“It is easier to speak to someone who is not in your family or friends, such as a medical professional.”

“I don’t feel workplaces are equipped to deal with mental health as they just dismiss it in my experience.”

“In my experience teachers/lecturers are not sufficiently trained to help me cope with my mental health.”

“With mental health, teachers understand they don’t know enough, so they don’t feel they can support you, so they won’t talk about it.”

“Guidance teachers are good.”

“There are always some teachers you feel you can talk to.”

Who do young people feel comfortable talking to about someone else’s mental health?

“It always seems easier to seek help for someone else.”

“I think when you aren’t talking about your own mental health you aren’t as bothered because you are speaking about someone else, and so anything the person [you are confiding in] says is not directed at you.”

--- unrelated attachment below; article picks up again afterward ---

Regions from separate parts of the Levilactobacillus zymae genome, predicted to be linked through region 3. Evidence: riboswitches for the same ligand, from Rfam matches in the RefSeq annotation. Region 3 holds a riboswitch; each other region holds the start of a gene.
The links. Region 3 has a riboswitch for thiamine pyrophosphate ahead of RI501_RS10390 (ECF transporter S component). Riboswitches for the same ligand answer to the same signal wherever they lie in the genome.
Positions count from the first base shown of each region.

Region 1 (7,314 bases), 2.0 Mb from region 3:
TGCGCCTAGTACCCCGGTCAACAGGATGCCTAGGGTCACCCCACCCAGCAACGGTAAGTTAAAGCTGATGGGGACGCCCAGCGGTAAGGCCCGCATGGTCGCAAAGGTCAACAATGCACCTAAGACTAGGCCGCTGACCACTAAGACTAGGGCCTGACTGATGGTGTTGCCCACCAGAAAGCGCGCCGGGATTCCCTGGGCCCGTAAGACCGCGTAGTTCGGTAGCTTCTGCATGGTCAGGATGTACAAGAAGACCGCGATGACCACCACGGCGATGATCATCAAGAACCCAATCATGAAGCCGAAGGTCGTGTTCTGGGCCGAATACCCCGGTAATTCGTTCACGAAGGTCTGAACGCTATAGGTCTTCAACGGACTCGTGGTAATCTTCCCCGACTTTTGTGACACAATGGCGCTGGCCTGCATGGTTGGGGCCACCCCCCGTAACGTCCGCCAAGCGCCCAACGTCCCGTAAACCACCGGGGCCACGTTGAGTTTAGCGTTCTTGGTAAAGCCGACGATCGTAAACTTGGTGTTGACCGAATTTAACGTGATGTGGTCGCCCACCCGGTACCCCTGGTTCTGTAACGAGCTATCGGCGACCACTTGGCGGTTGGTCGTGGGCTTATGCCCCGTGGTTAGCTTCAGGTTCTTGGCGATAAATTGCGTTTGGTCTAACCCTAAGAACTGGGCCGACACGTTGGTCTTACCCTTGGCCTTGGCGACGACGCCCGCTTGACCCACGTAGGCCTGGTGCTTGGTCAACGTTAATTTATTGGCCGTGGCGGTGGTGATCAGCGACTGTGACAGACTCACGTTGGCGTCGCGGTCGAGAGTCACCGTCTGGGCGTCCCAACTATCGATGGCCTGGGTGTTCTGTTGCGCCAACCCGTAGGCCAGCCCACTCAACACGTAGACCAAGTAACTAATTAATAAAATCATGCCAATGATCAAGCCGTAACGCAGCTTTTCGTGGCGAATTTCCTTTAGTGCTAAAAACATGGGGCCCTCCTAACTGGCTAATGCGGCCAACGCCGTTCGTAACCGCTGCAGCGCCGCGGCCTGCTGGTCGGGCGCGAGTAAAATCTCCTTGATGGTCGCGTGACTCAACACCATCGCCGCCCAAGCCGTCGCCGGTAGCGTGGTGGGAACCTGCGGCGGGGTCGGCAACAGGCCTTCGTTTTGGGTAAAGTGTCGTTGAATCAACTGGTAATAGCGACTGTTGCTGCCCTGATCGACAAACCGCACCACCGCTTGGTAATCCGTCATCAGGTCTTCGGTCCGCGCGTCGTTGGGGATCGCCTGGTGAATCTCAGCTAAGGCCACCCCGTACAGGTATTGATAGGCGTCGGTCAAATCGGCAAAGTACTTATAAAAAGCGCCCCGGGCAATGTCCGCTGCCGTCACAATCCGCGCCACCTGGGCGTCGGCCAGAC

“In the past I tried to get help for a family member. Was told only the person who needed help could ask for it.”

“I was once really worried about a friend of mine, and was desperate for advice because I was scared she was feeling suicidal and didn’t know what to do. It was Sunday, so I couldn’t phone the GP, and I looked online for a helpline to get some advice. The only helpline that was open was the Samaritans, but the woman I spoke to was useless – I just wanted advice on what to do to help my friend, and she kept asking me how I was feeling. It just made the whole situation more stressful.”

Barriers to talking about mental health:

“It’s my pet peeve when people say mental health when they mean mental health problems. Everyone has mental health problems. Everyone has mental health. Like, when I was on work experience someone said their mum had mental health, and everyone was really sympathetic, but I got frustrated because everyone has mental health.”

“There’s a lot of negative terminology when we talk about mental health – conditions, issues, problems.”

“Mental health problems are our generation’s epidemic.”